/ Help rescuing my Honda civic 5dr 1.4l 1999 from the scrap yard

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Jimbo W on 13 Feb 2013
I previously posted about whether it was worth trying to get a new car or fix up the one we've got, well we bought a second hand Nissan Almera for 1500, which is going great. However, I've done a bit of work on the car which had a number of problems:
- water getting into the inside
- central locking broken
- internal air blower not working except on setting "4"
- patch on the oil sump
- some rust about the edges
- spongy low suspension

So I've fixed the central locking, and dealt with the rust, and resolved a major leak associated with body work where rust was abutting the windscreen. However, I've found a further leak, that also explains the problem with the air blower. So I took the heater blower apart and found water and rust in there. There were associated fuses which were obviously also wet, and had blown - bridging these with a wire allowed all settings of the heater blower to work. Tracking the water I found that the air intake just under the bonnet had clear accumulation of water within it. It seems like it is tracking underneath the plastic that fits on top of the base of the windscreen and down into the air intakes. Sealing the blower intakes stops the water coming in, but of course it'd be nice to have air coming in to get rid of the condensation on wet days. Does anyone know how easy a job is it to fix this plastic bit? I think it might be called a cowl or something?

And also, how easy is it to replace the:
a) fuel sump myself
b) the suspension

Thanks for any advice you can give.


John W - on 13 Feb 2013
In reply to Jimbo W:

Fuel sump??
jkarran - on 13 Feb 2013
In reply to Jimbo W:

Pretty much anywhere outside the car that could get wet and accumulate water should have a drain, they gradually get blocked with slime and muck. I'd look to see if your accumulating water problem is blocked drains. The plastic at the base of the windscreen is usually just a tidy-up piece and splash cover.

Do you mean the oil sump? A fix if it's a hole or worn out (droopy suspension?) will require removal, clean-up, welding and re-fitting. If it's steel it's easy, if it's alloy its still easy enough but it'll need a specialist welder and the chance of success is lower (pinholes, cracks developing, warping... I've bitter experience here!). Easier might be a breakers yard sump. Clean it up, bolt it on with a new gasket. Cheap, easy, messy enough it's not a job I'd relish.

Droopy suspension is probably tired springs. The fronts will require the removal and stripping of the struts which requires a spring compressor and very likely a balljoint splitter. The rears on most hatches can be wrestled out by undoing the top or bottom nut on the damper, lowering the suspension arm to its stop then getting stuck in with a big pry bar. How easy it is varies from car to car, some are easy. I failed on the last one I tried mostly through not having a ramp (making it awkward) and not having a big enough pry-bar.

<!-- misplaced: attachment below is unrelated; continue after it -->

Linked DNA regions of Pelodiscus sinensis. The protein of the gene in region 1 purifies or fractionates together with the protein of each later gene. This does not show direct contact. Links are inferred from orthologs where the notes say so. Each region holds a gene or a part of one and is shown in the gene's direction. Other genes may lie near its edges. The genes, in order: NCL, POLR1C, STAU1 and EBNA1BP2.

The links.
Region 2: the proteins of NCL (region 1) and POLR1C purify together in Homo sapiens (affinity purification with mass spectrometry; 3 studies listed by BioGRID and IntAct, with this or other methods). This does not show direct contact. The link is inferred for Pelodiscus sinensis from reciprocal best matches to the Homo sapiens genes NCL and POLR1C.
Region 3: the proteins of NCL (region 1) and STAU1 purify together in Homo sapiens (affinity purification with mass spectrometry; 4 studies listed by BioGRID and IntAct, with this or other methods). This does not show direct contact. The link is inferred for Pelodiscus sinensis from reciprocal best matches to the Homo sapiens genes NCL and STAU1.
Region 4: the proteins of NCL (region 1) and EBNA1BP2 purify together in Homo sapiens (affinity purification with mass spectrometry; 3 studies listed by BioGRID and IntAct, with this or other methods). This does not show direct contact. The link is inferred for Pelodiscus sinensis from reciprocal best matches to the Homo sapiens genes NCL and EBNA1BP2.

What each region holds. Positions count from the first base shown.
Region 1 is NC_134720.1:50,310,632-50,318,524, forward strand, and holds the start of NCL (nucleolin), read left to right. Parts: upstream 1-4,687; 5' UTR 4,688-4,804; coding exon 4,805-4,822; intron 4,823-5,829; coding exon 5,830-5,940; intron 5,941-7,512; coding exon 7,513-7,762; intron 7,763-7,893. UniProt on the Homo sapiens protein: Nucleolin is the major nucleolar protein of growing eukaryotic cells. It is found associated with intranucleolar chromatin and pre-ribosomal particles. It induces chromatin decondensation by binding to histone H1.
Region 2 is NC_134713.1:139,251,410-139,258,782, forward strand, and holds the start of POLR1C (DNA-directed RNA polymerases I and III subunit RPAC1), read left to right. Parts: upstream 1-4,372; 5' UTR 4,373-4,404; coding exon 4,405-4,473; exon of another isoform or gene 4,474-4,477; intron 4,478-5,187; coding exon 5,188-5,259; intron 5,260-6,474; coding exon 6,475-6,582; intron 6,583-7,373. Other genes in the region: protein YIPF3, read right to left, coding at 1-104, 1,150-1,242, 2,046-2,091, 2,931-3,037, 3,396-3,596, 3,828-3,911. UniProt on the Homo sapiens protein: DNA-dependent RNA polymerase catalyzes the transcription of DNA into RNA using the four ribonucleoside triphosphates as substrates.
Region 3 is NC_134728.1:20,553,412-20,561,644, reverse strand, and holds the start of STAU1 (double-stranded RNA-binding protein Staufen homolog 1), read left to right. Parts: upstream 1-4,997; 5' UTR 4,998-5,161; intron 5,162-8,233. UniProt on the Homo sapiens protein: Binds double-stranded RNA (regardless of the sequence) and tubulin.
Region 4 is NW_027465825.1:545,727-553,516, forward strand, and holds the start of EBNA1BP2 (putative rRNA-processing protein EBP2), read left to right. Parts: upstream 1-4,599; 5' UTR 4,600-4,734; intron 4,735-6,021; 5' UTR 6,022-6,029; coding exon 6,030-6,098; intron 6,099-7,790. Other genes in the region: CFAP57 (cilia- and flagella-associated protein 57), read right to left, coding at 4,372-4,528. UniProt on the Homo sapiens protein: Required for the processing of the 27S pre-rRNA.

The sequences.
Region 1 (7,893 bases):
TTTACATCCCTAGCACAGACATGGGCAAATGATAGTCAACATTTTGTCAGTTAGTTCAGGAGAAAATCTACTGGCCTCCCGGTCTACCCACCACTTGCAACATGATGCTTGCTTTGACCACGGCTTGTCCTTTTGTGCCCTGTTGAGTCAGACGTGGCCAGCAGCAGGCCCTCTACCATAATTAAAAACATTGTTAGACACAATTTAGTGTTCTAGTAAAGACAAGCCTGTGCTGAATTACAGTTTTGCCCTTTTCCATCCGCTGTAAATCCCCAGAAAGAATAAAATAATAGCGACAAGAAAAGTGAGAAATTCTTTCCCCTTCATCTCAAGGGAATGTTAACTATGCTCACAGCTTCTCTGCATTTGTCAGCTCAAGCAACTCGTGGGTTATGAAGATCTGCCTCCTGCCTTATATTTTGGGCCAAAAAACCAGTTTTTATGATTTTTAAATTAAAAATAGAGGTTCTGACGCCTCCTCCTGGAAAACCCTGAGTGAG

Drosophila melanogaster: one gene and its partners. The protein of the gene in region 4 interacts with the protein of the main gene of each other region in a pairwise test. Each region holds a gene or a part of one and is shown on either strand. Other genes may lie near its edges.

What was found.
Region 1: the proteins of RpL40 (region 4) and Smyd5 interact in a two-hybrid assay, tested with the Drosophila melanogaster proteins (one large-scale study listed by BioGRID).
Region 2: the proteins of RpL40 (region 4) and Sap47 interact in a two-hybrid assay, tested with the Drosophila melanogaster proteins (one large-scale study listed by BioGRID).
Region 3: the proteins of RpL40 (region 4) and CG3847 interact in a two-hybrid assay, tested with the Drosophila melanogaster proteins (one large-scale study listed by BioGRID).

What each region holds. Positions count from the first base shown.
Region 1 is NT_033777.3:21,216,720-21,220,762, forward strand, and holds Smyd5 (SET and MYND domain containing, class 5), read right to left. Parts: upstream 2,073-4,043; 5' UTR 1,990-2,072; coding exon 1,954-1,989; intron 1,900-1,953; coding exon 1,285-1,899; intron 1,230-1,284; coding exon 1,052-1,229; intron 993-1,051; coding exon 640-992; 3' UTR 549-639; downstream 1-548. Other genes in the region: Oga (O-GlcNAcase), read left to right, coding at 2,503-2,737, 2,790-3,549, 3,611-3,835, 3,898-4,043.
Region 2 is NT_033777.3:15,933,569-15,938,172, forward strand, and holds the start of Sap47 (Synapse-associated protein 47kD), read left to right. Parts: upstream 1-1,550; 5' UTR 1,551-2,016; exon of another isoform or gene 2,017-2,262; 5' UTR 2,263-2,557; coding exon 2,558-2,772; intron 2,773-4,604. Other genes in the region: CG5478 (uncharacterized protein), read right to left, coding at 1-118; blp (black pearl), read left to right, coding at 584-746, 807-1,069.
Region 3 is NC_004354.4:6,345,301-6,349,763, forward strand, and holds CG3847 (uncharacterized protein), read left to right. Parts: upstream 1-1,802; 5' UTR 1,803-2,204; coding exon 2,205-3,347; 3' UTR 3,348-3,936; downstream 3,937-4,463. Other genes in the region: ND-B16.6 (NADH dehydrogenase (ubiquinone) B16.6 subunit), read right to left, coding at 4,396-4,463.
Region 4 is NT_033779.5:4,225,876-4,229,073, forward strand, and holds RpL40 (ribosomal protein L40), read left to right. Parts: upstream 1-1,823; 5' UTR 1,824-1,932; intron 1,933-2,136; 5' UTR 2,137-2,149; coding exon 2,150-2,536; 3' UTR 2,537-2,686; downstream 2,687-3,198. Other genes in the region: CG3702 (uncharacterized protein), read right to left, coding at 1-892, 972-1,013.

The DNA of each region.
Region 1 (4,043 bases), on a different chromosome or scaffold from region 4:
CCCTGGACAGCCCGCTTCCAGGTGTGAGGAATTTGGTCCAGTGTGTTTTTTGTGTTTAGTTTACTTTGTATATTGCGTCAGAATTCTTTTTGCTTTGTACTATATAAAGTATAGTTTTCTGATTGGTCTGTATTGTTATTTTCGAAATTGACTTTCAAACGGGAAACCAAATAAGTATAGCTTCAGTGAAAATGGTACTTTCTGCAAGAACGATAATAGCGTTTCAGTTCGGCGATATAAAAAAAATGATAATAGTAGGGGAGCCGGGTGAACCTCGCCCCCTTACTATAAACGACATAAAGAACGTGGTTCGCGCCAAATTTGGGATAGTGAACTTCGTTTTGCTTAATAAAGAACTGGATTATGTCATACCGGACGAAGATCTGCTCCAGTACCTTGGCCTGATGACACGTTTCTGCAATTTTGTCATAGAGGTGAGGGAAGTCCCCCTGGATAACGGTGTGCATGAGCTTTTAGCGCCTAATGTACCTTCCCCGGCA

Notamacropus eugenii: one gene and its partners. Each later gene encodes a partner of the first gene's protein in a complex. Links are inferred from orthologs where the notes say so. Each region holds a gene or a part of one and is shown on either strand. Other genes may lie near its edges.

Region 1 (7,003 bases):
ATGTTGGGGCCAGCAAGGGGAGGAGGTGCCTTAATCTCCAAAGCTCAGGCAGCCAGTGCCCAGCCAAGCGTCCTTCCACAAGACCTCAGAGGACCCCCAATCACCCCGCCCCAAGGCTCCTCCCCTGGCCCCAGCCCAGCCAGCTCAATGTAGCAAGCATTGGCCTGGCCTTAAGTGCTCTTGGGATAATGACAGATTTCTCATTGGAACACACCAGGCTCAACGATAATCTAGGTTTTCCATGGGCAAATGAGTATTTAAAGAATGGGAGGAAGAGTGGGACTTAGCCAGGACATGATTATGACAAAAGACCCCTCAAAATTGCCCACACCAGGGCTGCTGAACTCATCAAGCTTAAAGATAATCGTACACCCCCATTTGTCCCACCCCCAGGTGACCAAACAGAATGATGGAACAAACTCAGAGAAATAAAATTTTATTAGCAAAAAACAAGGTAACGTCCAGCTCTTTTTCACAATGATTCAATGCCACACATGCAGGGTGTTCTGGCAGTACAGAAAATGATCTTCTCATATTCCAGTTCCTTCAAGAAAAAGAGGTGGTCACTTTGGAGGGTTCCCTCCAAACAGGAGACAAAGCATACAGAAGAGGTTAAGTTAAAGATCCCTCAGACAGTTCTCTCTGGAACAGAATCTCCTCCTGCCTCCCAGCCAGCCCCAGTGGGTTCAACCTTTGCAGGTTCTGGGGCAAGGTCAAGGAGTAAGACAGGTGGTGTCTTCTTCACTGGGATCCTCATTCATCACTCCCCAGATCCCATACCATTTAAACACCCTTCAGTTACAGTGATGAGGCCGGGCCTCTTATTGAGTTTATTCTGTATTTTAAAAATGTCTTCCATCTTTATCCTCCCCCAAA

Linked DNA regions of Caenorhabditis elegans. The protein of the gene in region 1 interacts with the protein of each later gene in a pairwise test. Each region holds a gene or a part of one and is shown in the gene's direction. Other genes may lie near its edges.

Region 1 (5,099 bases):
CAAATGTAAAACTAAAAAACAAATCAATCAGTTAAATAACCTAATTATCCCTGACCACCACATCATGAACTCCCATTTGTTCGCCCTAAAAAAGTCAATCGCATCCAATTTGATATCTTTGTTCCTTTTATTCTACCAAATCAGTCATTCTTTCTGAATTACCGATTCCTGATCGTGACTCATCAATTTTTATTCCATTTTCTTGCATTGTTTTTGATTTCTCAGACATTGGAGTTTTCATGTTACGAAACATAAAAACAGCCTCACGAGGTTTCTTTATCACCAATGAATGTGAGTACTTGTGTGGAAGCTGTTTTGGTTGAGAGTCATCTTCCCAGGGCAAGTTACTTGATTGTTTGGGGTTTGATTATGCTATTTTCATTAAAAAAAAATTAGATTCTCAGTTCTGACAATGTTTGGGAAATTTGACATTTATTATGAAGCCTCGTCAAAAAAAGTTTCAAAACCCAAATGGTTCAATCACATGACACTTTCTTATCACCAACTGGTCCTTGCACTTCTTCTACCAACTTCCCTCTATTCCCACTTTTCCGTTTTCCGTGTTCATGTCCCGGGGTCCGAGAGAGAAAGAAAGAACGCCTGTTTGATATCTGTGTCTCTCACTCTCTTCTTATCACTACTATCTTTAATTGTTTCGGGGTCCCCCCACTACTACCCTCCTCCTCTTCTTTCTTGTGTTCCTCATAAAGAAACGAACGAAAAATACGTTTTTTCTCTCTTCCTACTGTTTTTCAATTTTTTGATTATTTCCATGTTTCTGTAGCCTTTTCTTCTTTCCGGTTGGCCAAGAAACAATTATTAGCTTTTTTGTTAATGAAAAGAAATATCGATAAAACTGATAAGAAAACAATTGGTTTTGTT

Put fuses back where the wire links are, a car fire could spoil more than just your car

nniff - on 13 Feb 2013
In reply to Jimbo W:

The ventilation area under the air intake between the windscreen a nd the bonnet is a 'wet' area and will have a variety of drain holes that become blocked with mud leaves and what have you. Make sure that these are clear and running freely and it should fix the problem. Rovers used to blcok and fill the glove box with water, which then emptied over the passengers feet on corners or when it was opened.

Sump should be easy during an oil change as long as there is no physical obstruction (e.g. an MGB has a huge suspension cross member that passes under the sump)
Jimbo W on 13 Feb 2013
In reply to John W:
> (In reply to Jimbo W)
> Fuel sump??

Oil sump!!!
Jimbo W on 13 Feb 2013
In reply to jkarran and nniff:

Thanks! Okay so I need to Id these drains, but your description nniff of what is happening is bang on. The sump has a patch and the oil loss is minimal if at all. The sump got damaged I think because the suspension is defective, but getting a scrap yard replacement sounds like a job I can do. Suspension sounds like another ball park though. Is this likely to be expensive getting someone to do it? Sounds like it probably will be. Is there any problem (other than potentially damaging the sump) of having spongy low suspension?

Thanks again!
jkarran - on 14 Feb 2013
In reply to Jimbo W:

If the coils are cracked it'll fail the MOT. If the dampers are totally shot likewise. New springs and dampers are pretty cheap, maybe £30-60/item (*very* ballpark guess), 4 springs, 4 dampers as a worst case scenario, a pair of springs or dampers as a minimum. I'd have thought you're looking at 2-3Hr work to swap the whole lot, less if it's just front or back.

If it's passing MOTs I'd ignore it personally, just slow down for speed bumps


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